We’ve got a fruit patch in our garden, some years we have more fruit than we can cope with, but other years are a bit of a let down. Last autumn we planted some rhubarb. Rhubarb was always growing in my childhood garden and we used to frequently eat this sour fruit in crumbles or stewed with ice cream. I had different plans for our first crop, I wanted to make a Rhubarb and Ginger Upside-Down Cake.
Upside-Down cake is so wonderfully retro. It’s usually made with pineapple, but I thought some lightly poached rhubarb stalks would look lovely, flavoured up with stem ginger and orange it was a real tea time treat. I suspect this will be our new go-to recipe for our homegrown rhubarb, it somehow feels like a waste to just turn it into a crumble.
Rhubarb and Ginger Upside-Down Cake
For the poached rhubarb layer –
Rhubarb, 5 or 6 stems cut into lengths
200mls of orange juice
1 piece of stem ginger, finely diced
1 dessert spoon of stem ginger syrup
50g unsalted butter
50g caster sugar
For the cake batter –
150g butter or baking margarine
150g caster sugar
1 teaspoon of vanilla extract
1 teaspoon of baking powder
150g self raising flour
2 tablespoons of the poaching syrup from the poached rhubarb, cooled
I baked my upside-down cake in a 20cm square tin, I thought the rhubarb would look better laid out in the square tin, but use what you have.
To begin with I cut my rhubarb into lengths which would fit the tin, I knew I would use any smaller lengths to fill in any gaps and I had almost exactly the right amount for my tin.
In a saute pan, put in the orange juice, rhubarb, stem ginger and syrup and 50g of sugar. Lightly poach the rhubarb over a gentle heat. You want the stems to be softening but not floppy or collapsed. Once cooked, remove them from the pan and leave them to cool a little. Turn the heat up in the pan and reduce the liquid by around half so it turns into a rhubarb, orange and ginger syrup.
While your rhubarb is cooling a little, cut out a piece of baking parchment to fit the bottom of your baking tin. Grease the tin and put the parchment in the bottom.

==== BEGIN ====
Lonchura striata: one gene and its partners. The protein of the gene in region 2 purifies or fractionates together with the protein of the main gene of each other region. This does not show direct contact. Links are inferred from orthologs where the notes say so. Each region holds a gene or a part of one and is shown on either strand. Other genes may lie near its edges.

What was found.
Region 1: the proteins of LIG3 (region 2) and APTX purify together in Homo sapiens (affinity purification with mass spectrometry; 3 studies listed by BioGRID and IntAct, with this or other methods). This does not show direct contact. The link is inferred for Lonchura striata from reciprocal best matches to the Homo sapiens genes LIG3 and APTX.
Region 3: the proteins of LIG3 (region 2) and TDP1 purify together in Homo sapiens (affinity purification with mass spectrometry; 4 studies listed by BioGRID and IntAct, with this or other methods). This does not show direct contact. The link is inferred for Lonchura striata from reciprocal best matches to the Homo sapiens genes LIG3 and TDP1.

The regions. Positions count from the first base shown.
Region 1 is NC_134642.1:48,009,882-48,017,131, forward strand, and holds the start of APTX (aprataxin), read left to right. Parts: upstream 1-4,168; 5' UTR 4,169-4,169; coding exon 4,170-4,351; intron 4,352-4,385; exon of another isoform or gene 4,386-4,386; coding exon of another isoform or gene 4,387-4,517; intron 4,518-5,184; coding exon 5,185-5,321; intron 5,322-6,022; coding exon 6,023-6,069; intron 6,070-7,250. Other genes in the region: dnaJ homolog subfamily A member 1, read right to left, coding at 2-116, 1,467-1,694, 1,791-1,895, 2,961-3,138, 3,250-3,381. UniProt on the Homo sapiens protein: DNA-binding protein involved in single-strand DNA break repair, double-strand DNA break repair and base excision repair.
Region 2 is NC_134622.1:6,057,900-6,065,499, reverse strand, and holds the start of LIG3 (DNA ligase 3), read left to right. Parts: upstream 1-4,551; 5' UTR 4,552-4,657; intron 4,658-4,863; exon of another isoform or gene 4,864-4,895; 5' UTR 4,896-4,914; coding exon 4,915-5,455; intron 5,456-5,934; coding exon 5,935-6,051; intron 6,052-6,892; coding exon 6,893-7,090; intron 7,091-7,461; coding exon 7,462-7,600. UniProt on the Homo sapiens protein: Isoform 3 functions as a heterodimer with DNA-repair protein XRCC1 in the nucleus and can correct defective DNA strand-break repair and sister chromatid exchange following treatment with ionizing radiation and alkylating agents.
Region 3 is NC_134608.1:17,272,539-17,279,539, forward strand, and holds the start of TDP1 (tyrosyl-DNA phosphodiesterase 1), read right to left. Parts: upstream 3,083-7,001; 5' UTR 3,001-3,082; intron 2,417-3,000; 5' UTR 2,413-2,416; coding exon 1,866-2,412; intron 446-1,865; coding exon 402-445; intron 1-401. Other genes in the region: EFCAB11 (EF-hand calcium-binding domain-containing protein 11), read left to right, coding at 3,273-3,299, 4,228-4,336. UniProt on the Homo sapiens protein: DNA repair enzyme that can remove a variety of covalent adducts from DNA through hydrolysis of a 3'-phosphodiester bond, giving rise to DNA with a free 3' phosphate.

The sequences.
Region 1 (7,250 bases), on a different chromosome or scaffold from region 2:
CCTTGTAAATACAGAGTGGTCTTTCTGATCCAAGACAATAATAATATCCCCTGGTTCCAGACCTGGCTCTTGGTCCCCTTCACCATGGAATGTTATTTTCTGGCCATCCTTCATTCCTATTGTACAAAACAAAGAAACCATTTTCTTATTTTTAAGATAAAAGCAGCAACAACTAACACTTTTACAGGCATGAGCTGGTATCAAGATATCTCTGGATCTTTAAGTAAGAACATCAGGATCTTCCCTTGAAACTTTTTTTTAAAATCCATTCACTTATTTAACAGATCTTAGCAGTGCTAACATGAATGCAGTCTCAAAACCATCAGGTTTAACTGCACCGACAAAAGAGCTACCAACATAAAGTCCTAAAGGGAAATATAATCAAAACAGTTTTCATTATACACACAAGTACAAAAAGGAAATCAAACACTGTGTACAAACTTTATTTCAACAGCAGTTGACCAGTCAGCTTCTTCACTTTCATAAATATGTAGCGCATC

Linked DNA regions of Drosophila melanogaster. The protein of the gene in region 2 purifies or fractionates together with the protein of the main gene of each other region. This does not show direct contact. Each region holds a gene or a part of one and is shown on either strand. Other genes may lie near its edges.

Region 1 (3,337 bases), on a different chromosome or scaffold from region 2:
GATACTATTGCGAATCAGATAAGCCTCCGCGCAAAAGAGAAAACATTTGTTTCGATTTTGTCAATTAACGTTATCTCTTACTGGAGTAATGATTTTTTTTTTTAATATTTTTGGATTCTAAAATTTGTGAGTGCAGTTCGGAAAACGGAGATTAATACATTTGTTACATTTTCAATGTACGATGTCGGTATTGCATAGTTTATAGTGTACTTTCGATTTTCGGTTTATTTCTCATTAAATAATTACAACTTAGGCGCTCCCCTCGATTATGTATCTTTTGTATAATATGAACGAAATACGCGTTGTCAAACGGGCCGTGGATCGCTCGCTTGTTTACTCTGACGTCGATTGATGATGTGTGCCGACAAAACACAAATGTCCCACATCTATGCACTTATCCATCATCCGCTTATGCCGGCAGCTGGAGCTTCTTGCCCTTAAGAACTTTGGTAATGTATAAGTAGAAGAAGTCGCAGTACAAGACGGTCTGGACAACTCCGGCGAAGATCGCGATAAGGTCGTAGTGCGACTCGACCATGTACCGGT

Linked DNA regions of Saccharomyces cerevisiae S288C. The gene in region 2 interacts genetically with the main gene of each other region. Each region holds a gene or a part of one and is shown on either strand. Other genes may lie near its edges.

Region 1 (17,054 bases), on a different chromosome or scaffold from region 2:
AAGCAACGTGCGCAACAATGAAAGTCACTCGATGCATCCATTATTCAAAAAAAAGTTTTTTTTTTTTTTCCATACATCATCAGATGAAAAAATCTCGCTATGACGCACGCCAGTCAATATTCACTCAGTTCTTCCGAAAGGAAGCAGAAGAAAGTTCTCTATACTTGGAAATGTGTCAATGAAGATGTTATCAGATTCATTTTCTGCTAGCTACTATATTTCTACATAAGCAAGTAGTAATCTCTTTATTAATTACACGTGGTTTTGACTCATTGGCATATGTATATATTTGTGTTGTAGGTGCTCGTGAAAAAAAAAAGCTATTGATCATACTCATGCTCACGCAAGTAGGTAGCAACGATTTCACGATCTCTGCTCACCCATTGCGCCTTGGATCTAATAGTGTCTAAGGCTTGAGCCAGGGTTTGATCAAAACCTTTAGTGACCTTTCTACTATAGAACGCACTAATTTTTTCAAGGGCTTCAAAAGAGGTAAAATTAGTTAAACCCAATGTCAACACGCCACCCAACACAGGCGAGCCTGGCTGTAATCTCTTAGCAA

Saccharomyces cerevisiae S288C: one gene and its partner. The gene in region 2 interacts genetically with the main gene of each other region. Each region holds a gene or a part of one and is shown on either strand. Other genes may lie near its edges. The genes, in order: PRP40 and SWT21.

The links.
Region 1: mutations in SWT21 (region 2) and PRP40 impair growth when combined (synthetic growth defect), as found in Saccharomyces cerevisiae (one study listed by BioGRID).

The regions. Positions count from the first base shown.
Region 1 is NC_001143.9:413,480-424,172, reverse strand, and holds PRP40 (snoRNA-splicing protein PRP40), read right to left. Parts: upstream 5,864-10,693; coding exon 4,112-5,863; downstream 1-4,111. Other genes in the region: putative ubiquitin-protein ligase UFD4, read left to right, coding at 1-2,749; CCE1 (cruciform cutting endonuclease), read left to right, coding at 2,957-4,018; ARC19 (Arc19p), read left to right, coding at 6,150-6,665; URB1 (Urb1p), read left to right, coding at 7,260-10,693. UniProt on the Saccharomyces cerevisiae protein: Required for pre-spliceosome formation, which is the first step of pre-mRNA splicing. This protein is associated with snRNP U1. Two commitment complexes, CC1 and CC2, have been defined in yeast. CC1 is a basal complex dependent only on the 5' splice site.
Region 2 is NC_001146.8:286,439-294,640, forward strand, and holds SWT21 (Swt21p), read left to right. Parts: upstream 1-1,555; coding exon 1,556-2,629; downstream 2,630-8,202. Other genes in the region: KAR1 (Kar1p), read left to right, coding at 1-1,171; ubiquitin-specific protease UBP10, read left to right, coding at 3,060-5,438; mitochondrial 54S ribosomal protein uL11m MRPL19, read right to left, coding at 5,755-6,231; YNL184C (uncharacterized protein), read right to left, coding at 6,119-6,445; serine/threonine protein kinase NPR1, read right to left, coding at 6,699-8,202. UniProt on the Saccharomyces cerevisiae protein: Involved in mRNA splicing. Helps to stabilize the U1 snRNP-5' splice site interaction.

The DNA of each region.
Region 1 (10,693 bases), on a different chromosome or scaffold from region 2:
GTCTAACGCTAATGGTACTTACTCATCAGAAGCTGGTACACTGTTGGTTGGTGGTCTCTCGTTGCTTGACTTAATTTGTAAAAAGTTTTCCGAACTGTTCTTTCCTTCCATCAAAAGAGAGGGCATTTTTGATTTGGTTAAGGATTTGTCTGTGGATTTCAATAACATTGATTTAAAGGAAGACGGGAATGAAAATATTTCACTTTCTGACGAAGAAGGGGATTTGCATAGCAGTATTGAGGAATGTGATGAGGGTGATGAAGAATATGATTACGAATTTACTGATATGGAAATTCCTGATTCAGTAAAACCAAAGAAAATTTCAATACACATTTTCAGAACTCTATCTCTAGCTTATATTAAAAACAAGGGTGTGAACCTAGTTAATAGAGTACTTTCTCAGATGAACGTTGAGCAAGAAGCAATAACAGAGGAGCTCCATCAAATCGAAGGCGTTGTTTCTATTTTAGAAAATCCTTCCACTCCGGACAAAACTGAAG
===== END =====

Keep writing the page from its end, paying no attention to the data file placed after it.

Beat 50g of unsalted butter and 50g of sugar together and spread that on top of the baking parchment, this will add more delicious flavour to your rhubarb topping.
Carefully arrange your rhubarb in the bottom of your baking tin. I decided to do lengths of colourful rhubarb, but you can arrange yours in whatever pretty pattern you like. Remember that when you turn your cake out, the bottom will be the top, so making it pretty is worth a few minutes of your time.
Pre-heat the oven to 180°.
Once your rhubarb is in position, make your cake batter. Beat your butter or baking margarine together until fluffy, add the eggs, baking powder and vanilla extract and combine. Finally, carefully mix in the flour and add two tablespoons of the rhubarb syrup leftover from the poaching earlier and mix well.
Pour your cake batter over the rhubarb and smooth it off. Bake in your pre-heated oven for 35 minutes. Once baked I like to leave the cake in the cooling oven for 10 minutes or so with the door slightly open.
Once baked, leave the cake to cool in the tin for 5 minutes or so and then carefully turn it out. My cake came out after a couple of seconds upside down on the board. The baking parchment I’d put it on made sure all the fruit came out in one layer.
It’s best served warm with ice cream or custard, but it’s still delicious cold.
Given how love/hate rhubarb can be; both my 8 year old nephew and my 7 year old son loved it and both asked for seconds. It’s such a simple cake and it looked so pretty with its pink and green stripes. It’s a subtly beautiful cake and one which I’m going to bake over and over again. I just need my rhubarb plant to up its game a bit.
If you enjoyed this recipe, you might also like my lemon and ginger drizzle cake.